- Civil unrest (ethnic violence, rebel militias, paramilitary and military operations),
- Illegal hunting (poaching), and
- Ecological changes (mining activity, habitat conversion to agriculture, climate-induced processes).
The success of conservation efforts will depend on the level to which the above factors can be mitigated, which will be a massive challenge, given that giraffes range in the areas with the highest human population growth rates.
More Women in Venezuela Seeking Sterilization Amid Economic Anguish
In tumultuous Venezuela, 23 percent more women are choosing to be sterilized over four years ago, says family planning organization PLAFAM.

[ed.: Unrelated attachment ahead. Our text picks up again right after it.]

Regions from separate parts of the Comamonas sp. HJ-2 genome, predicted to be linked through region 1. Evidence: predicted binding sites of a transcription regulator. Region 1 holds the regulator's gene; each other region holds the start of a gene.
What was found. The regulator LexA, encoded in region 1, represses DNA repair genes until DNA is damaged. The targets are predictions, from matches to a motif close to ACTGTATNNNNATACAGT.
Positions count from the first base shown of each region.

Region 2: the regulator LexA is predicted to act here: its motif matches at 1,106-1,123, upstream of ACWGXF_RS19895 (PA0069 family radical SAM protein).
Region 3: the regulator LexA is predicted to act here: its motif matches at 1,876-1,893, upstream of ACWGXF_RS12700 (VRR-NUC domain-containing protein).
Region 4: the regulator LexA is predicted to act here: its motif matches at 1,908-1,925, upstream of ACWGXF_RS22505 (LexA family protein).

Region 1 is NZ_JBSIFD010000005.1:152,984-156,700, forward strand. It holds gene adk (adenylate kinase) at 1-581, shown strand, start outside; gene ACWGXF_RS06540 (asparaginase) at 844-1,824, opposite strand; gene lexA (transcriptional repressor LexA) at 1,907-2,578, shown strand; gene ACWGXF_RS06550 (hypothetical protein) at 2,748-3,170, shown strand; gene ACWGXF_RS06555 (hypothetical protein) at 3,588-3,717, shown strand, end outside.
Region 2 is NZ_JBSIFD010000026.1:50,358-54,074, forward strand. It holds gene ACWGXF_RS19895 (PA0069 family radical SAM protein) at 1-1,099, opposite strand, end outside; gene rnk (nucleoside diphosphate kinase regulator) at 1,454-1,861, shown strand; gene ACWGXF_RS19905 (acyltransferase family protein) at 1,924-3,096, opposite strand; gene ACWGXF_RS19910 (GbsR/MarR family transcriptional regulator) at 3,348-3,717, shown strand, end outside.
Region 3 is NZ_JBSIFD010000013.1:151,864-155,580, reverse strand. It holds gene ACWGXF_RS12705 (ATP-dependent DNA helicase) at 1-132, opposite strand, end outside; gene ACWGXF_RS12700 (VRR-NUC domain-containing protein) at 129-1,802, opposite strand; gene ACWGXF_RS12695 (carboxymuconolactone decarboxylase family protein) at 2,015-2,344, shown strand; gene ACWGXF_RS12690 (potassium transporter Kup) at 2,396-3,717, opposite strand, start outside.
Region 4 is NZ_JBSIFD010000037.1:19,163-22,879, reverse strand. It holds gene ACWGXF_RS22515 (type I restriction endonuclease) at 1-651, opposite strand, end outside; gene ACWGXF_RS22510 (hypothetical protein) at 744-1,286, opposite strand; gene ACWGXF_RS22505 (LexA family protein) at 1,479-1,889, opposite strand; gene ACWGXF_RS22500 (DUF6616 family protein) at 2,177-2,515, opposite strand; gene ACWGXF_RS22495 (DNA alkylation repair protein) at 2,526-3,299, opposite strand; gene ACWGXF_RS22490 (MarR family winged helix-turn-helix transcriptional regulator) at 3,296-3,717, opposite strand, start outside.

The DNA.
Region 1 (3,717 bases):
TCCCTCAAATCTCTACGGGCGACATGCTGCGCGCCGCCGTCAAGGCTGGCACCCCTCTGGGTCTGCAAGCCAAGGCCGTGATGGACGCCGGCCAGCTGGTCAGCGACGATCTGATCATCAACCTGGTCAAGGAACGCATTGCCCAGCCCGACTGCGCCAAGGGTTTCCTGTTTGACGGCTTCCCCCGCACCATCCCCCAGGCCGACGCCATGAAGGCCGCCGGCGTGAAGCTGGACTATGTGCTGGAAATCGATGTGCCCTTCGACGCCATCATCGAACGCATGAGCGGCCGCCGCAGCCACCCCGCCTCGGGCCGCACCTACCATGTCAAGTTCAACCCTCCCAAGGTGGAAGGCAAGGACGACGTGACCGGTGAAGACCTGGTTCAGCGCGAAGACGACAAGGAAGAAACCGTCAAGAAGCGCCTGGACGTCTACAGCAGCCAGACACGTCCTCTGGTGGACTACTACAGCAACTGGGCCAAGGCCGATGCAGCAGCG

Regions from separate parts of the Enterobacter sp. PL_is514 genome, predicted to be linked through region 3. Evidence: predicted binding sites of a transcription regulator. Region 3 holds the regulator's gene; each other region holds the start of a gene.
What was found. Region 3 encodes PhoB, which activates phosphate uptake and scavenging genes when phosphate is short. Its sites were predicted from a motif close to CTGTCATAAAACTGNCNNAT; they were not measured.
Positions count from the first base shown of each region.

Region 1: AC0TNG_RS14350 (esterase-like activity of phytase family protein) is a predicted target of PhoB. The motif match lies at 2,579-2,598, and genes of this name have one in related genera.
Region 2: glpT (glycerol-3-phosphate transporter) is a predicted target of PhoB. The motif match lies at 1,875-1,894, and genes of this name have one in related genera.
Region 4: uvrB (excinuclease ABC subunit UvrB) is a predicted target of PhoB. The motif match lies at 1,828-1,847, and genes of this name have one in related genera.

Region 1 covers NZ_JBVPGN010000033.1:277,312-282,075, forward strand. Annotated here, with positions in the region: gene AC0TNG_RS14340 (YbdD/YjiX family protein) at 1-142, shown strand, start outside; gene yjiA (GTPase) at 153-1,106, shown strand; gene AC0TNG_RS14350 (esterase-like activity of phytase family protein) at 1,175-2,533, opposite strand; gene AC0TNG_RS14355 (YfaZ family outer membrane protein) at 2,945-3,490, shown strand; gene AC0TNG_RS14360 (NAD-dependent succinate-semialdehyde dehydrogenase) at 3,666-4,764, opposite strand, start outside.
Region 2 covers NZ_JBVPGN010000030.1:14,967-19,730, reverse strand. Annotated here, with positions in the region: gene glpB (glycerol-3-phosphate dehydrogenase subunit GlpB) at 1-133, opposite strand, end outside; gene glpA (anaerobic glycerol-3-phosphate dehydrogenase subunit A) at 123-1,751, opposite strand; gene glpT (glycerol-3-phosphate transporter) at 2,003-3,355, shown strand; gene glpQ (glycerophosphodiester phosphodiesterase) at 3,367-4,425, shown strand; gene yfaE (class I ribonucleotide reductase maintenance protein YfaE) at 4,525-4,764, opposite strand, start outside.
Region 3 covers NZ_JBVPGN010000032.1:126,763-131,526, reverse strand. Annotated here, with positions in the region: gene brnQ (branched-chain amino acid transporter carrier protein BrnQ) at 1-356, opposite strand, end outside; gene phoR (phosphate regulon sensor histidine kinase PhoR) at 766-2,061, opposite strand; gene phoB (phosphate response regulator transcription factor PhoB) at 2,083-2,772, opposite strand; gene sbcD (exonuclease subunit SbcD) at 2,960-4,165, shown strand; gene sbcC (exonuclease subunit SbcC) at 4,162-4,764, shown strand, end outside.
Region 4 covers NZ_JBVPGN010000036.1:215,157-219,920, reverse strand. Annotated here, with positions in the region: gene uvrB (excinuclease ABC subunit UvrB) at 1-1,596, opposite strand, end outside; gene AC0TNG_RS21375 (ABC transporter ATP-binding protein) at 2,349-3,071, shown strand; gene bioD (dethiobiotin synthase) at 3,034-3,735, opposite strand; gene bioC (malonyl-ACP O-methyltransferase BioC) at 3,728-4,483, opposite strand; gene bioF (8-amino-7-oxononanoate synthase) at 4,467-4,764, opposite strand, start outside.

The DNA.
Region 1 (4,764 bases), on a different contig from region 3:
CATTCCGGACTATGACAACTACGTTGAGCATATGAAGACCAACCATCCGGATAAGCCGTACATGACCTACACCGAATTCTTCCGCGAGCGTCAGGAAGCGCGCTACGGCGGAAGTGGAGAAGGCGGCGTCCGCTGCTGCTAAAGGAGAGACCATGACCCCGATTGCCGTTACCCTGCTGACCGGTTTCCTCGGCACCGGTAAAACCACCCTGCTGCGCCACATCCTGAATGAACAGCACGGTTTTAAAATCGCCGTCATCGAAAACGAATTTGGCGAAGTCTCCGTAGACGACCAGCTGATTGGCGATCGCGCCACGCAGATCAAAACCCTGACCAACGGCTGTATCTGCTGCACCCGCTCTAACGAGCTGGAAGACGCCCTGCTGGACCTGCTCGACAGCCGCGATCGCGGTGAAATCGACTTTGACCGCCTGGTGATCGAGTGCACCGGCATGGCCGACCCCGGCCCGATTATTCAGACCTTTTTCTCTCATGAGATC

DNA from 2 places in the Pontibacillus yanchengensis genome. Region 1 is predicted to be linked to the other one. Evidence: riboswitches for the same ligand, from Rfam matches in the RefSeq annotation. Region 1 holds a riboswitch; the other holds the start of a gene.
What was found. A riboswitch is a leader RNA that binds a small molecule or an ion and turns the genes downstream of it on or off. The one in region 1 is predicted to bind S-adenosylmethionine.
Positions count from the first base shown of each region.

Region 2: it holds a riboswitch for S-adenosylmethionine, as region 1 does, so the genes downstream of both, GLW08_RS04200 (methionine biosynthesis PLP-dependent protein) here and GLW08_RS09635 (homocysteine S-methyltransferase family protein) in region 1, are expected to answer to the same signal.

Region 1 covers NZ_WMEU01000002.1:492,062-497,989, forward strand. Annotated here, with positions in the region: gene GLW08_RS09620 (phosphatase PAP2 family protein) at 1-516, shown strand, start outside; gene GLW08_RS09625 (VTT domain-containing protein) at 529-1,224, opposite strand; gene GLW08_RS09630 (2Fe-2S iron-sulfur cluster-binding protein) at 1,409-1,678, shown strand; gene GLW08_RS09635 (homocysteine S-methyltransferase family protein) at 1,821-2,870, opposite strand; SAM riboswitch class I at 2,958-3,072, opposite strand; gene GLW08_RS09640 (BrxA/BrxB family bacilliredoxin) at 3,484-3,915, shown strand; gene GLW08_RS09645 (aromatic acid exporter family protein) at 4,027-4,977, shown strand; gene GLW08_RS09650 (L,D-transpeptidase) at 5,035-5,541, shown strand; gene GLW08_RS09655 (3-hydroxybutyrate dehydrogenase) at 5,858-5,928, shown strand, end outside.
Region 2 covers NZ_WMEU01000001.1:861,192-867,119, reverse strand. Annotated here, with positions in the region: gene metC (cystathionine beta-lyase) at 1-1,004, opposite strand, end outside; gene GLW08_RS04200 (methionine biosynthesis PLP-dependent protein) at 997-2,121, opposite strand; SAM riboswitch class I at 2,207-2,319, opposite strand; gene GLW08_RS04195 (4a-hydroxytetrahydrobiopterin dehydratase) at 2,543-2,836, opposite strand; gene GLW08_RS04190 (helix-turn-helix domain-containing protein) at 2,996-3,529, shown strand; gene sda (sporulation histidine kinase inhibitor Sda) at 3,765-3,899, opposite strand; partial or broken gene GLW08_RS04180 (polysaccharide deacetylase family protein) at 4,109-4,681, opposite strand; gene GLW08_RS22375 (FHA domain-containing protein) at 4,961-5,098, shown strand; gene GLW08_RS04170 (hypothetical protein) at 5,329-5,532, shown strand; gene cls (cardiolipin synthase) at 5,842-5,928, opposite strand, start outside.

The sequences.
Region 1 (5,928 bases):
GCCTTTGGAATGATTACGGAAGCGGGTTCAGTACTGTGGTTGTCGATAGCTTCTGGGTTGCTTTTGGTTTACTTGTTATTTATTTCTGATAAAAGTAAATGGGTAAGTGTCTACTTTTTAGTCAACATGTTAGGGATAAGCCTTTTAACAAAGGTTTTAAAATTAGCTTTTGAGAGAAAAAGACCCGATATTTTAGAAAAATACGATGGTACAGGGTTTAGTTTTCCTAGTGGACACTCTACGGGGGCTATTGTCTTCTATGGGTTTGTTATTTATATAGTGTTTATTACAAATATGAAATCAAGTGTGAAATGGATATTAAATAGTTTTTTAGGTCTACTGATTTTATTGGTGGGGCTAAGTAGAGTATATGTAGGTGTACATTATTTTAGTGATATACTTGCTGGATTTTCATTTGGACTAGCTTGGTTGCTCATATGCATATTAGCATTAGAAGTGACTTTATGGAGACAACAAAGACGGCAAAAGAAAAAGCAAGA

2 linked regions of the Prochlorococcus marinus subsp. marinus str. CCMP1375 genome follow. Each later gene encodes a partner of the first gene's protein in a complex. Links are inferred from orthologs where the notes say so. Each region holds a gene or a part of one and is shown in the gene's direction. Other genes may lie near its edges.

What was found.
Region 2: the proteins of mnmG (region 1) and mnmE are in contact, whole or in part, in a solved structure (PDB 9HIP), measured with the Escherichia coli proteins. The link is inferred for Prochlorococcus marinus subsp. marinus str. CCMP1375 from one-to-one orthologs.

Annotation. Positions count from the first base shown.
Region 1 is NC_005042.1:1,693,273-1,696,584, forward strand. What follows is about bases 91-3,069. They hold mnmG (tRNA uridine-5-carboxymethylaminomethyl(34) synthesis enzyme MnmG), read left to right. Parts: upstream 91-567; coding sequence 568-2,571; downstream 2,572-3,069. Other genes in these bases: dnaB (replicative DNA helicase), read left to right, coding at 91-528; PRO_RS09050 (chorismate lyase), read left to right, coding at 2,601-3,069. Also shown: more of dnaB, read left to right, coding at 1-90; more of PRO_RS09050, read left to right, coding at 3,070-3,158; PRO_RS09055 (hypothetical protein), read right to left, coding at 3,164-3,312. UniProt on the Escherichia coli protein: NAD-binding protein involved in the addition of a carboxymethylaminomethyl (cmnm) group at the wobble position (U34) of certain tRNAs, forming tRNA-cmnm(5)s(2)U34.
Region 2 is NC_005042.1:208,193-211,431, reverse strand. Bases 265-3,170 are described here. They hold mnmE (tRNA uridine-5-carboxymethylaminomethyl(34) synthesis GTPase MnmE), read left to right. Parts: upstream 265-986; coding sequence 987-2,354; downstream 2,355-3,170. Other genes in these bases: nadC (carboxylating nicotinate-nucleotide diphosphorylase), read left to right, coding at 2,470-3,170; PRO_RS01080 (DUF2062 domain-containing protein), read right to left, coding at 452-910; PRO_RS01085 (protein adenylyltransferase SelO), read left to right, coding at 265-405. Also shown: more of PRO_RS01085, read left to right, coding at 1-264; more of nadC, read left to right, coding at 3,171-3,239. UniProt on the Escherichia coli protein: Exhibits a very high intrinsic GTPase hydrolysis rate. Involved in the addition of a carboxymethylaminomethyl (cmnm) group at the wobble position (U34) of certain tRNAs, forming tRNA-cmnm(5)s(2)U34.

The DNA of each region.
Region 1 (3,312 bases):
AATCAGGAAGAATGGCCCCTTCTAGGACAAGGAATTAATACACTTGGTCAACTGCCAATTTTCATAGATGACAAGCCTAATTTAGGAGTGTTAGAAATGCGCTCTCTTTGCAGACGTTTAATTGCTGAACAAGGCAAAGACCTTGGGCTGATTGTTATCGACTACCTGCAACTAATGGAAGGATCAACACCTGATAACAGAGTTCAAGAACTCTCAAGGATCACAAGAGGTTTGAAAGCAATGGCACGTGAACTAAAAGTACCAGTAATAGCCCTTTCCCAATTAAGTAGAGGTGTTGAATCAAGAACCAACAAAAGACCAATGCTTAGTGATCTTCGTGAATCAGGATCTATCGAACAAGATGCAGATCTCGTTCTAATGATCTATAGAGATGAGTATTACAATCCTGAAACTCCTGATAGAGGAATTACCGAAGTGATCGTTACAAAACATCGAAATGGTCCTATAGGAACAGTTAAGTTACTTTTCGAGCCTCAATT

Inflation is out of control, violence is ongoing, and basic necessities—including contraceptives—are difficult or impossible to obtain. Birth control is often only available on the black market, where prices are hugely inflated and product quality is questionable at best.
Because sterilization is an expensive procedure (around $1,500), many women opt to participate in official “sterilization days,” when they can get free or subsidized surgeries from the government and non-governmental organizations. Sterilization days typically offer only 40 slots, though, so some 500 women are currently on a waiting list, hoping that they don’t get pregnant before their numbers are called.